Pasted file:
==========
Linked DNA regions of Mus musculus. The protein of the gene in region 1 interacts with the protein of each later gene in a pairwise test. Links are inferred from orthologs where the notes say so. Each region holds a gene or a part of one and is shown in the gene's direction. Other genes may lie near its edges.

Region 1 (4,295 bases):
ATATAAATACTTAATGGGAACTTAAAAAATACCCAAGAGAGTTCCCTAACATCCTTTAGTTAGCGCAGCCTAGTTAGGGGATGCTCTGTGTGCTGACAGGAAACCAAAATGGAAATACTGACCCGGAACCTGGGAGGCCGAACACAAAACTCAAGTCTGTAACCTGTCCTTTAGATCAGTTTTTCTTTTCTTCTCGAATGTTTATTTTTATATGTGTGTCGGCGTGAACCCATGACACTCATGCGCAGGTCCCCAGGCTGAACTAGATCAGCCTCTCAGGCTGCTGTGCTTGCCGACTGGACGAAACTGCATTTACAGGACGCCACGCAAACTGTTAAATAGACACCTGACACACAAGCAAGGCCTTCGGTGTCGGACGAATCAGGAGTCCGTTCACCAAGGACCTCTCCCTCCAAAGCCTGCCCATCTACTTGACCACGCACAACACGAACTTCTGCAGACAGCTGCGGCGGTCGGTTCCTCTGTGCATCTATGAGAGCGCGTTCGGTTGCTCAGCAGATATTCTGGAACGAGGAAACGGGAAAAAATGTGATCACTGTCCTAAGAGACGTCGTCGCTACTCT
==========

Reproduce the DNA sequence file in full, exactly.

Linked DNA regions of Mus musculus. The protein of the gene in region 1 interacts with the protein of each later gene in a pairwise test. Links are inferred from orthologs where the notes say so. Each region holds a gene or a part of one and is shown in the gene's direction. Other genes may lie near its edges.

Region 1 (4,295 bases):
ATATAAATACTTAATGGGAACTTAAAAAATACCCAAGAGAGTTCCCTAACATCCTTTAGTTAGCGCAGCCTAGTTAGGGGATGCTCTGTGTGCTGACAGGAAACCAAAATGGAAATACTGACCCGGAACCTGGGAGGCCGAACACAAAACTCAAGTCTGTAACCTGTCCTTTAGATCAGTTTTTCTTTTCTTCTCGAATGTTTATTTTTATATGTGTGTCGGCGTGAACCCATGACACTCATGCGCAGGTCCCCAGGCTGAACTAGATCAGCCTCTCAGGCTGCTGTGCTTGCCGACTGGACGAAACTGCATTTACAGGACGCCACGCAAACTGTTAAATAGACACCTGACACACAAGCAAGGCCTTCGGTGTCGGACGAATCAGGAGTCCGTTCACCAAGGACCTCTCCCTCCAAAGCCTGCCCATCTACTTGACCACGCACAACACGAACTTCTGCAGACAGCTGCGGCGGTCGGTTCCTCTGTGCATCTATGAGAGCGCGTTCGGTTGCTCAGCAGATATTCTGGAACGAGGAAACGGGAAAAAATGTGATCACTGTCCTAAGAGACGTCGTCGCTACTCT